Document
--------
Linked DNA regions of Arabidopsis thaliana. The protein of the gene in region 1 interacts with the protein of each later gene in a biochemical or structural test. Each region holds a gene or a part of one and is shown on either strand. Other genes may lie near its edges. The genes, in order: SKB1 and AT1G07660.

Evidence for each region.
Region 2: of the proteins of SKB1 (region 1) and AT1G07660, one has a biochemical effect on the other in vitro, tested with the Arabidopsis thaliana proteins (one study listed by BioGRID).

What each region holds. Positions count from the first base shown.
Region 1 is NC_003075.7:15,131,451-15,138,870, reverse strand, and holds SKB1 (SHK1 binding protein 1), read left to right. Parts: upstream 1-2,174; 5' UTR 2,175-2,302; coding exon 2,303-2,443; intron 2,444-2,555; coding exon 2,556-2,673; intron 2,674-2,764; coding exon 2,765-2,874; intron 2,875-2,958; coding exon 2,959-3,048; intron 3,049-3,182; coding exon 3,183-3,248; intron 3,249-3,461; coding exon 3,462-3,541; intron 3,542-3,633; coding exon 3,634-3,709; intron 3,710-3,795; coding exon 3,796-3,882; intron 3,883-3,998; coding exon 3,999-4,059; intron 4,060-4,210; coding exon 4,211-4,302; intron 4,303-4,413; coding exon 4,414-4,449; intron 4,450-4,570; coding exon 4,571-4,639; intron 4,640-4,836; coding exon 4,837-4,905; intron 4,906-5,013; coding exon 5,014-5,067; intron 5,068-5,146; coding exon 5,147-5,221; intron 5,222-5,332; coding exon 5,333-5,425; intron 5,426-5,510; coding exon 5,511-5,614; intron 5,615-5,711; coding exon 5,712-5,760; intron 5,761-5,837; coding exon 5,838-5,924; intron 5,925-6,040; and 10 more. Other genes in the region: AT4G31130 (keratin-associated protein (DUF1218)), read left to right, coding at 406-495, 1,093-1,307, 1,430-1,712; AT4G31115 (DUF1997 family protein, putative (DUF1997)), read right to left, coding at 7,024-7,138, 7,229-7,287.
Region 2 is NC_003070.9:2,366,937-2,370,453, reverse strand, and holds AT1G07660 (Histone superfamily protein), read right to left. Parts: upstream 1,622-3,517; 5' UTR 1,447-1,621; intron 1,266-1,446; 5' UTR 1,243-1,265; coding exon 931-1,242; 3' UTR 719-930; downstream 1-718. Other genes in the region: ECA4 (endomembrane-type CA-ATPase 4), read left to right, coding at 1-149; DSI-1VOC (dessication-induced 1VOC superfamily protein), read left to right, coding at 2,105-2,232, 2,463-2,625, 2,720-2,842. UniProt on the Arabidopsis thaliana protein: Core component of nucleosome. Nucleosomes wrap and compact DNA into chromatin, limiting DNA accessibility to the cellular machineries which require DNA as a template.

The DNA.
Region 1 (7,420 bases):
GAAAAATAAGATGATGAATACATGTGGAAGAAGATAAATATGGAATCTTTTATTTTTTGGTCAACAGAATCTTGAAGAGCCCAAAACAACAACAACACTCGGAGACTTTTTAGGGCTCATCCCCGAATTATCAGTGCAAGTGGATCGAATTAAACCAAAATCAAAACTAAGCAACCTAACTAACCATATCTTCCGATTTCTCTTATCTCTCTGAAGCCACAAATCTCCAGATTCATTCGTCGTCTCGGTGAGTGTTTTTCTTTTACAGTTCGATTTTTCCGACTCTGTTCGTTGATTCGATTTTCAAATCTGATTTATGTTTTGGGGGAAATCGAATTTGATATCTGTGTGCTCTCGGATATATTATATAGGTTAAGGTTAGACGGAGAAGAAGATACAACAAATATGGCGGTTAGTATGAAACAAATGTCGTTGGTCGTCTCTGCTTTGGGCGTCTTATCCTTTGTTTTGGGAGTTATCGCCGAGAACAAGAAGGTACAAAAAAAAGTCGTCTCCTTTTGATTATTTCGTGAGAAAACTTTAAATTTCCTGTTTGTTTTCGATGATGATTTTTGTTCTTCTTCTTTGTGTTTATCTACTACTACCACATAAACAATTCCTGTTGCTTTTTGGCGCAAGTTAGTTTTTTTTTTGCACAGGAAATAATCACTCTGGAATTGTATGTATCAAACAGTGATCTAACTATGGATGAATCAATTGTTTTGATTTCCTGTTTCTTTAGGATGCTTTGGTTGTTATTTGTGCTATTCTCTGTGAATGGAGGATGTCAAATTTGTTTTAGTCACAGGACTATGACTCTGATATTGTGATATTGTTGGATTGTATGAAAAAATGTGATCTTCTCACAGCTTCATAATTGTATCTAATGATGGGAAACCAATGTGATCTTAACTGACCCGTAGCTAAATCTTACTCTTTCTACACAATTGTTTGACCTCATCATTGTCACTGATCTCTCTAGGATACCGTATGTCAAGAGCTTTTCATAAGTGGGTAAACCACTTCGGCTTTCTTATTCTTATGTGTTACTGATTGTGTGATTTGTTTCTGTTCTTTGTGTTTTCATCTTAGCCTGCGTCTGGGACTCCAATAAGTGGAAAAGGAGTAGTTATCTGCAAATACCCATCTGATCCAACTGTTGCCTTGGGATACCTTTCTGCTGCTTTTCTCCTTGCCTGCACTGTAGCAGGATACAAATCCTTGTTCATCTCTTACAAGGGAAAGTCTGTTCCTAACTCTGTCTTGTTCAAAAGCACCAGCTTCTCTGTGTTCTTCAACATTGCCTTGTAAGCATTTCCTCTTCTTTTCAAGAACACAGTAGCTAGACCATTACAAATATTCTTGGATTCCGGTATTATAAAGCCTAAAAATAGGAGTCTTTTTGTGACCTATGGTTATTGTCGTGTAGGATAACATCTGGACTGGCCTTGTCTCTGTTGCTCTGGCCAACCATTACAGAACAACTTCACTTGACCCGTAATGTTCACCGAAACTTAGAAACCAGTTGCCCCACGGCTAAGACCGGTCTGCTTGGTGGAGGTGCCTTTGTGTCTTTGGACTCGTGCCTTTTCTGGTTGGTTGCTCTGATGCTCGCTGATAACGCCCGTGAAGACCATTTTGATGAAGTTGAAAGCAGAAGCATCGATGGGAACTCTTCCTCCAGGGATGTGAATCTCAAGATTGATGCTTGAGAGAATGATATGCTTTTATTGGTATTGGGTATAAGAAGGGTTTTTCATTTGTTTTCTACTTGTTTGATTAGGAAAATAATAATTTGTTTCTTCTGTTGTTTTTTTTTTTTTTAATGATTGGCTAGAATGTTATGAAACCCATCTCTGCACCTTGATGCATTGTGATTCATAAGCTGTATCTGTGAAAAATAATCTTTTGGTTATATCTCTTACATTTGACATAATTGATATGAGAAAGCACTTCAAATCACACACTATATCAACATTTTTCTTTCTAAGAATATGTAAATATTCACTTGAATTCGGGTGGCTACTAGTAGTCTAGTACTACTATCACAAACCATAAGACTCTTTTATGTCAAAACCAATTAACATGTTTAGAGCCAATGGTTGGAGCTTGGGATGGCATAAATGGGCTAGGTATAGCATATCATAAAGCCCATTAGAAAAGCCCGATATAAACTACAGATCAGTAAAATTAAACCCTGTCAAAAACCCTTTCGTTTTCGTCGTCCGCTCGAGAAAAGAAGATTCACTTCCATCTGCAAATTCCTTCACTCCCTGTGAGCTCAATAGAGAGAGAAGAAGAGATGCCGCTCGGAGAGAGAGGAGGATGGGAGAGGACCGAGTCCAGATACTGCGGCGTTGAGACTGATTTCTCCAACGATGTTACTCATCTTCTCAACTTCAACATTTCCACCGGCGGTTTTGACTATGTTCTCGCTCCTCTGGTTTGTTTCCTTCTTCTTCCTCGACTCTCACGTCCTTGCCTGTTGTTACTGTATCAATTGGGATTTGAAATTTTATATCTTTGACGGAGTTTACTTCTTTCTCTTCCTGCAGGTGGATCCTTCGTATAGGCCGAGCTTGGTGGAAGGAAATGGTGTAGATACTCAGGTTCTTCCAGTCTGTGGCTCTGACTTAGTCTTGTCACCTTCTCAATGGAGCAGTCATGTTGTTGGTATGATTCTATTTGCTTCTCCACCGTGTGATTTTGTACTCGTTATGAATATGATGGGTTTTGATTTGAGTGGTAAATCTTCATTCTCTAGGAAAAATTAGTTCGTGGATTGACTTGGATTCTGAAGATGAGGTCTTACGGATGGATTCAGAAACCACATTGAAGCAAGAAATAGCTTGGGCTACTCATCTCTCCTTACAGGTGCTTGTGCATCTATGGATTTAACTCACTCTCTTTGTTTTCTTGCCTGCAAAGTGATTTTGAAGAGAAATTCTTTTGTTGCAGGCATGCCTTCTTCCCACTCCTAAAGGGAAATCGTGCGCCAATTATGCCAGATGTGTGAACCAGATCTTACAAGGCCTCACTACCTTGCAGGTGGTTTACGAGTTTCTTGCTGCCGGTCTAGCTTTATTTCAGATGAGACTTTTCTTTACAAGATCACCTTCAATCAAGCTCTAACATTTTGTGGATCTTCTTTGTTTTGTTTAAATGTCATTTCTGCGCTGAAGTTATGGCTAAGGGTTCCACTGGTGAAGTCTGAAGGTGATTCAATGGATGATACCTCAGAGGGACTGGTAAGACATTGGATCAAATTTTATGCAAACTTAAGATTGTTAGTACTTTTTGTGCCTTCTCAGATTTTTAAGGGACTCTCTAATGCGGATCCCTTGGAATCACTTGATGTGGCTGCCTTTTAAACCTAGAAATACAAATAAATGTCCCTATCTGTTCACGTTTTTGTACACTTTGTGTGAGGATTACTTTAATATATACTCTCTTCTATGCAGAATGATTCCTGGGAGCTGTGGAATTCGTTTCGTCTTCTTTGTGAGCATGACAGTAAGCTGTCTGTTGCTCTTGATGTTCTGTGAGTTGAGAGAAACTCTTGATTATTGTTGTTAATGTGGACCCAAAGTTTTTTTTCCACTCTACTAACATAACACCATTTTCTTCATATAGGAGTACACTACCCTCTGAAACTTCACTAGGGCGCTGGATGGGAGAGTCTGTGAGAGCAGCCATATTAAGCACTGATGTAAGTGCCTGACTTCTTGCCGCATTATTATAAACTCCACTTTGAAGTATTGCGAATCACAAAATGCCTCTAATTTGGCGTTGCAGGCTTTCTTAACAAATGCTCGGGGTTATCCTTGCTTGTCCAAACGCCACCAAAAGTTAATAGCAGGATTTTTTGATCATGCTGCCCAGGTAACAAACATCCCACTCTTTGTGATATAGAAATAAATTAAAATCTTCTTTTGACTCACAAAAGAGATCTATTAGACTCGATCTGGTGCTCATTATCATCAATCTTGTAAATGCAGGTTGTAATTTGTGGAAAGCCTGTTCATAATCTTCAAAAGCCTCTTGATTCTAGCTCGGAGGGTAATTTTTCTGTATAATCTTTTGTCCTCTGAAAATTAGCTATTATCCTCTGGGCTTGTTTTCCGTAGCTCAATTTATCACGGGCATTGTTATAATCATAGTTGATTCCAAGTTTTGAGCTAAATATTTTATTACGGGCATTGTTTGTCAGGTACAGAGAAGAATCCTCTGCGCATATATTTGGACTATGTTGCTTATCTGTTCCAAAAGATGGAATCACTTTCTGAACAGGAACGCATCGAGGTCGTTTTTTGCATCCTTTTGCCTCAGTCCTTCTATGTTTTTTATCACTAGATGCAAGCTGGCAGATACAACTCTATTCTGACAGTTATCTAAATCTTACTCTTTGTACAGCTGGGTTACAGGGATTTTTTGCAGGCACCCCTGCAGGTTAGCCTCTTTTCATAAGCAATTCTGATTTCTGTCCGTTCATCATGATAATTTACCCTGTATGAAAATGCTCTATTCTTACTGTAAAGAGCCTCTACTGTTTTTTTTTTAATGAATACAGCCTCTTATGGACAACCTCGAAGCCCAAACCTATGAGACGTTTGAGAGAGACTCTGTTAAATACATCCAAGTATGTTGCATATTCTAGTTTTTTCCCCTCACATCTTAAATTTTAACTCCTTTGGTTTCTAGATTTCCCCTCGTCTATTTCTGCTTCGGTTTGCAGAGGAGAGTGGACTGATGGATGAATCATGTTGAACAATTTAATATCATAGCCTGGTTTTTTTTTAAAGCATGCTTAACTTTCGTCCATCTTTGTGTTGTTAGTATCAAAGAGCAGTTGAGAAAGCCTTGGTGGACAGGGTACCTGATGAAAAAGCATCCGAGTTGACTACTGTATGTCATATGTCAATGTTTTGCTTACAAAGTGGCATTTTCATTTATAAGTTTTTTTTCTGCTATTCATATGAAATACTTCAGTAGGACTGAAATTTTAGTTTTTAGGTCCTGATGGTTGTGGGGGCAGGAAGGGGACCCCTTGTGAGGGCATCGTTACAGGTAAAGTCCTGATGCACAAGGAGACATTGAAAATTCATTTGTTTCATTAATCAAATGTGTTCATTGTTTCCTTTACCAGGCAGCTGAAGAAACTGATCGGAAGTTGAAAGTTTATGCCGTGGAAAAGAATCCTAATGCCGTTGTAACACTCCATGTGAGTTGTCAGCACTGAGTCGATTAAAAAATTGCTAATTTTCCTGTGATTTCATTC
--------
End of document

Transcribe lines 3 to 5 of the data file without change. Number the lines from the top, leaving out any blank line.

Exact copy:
Region 2: of the proteins of SKB1 (region 1) and AT1G07660, one has a biochemical effect on the other in vitro, tested with the Arabidopsis thaliana proteins (one study listed by BioGRID).

What each region holds. Positions count from the first base shown.
Region 1 is NC_003075.7:15,131,451-15,138,870, reverse strand, and holds SKB1 (SHK1 binding protein 1), read left to right. Parts: upstream 1-2,174; 5' UTR 2,175-2,302; coding exon 2,303-2,443; intron 2,444-2,555; coding exon 2,556-2,673; intron 2,674-2,764; coding exon 2,765-2,874; intron 2,875-2,958; coding exon 2,959-3,048; intron 3,049-3,182; coding exon 3,183-3,248; intron 3,249-3,461; coding exon 3,462-3,541; intron 3,542-3,633; coding exon 3,634-3,709; intron 3,710-3,795; coding exon 3,796-3,882; intron 3,883-3,998; coding exon 3,999-4,059; intron 4,060-4,210; coding exon 4,211-4,302; intron 4,303-4,413; coding exon 4,414-4,449; intron 4,450-4,570; coding exon 4,571-4,639; intron 4,640-4,836; coding exon 4,837-4,905; intron 4,906-5,013; coding exon 5,014-5,067; intron 5,068-5,146; coding exon 5,147-5,221; intron 5,222-5,332; coding exon 5,333-5,425; intron 5,426-5,510; coding exon 5,511-5,614; intron 5,615-5,711; coding exon 5,712-5,760; intron 5,761-5,837; coding exon 5,838-5,924; intron 5,925-6,040; and 10 more. Other genes in the region: AT4G31130 (keratin-associated protein (DUF1218)), read left to right, coding at 406-495, 1,093-1,307, 1,430-1,712; AT4G31115 (DUF1997 family protein, putative (DUF1997)), read right to left, coding at 7,024-7,138, 7,229-7,287.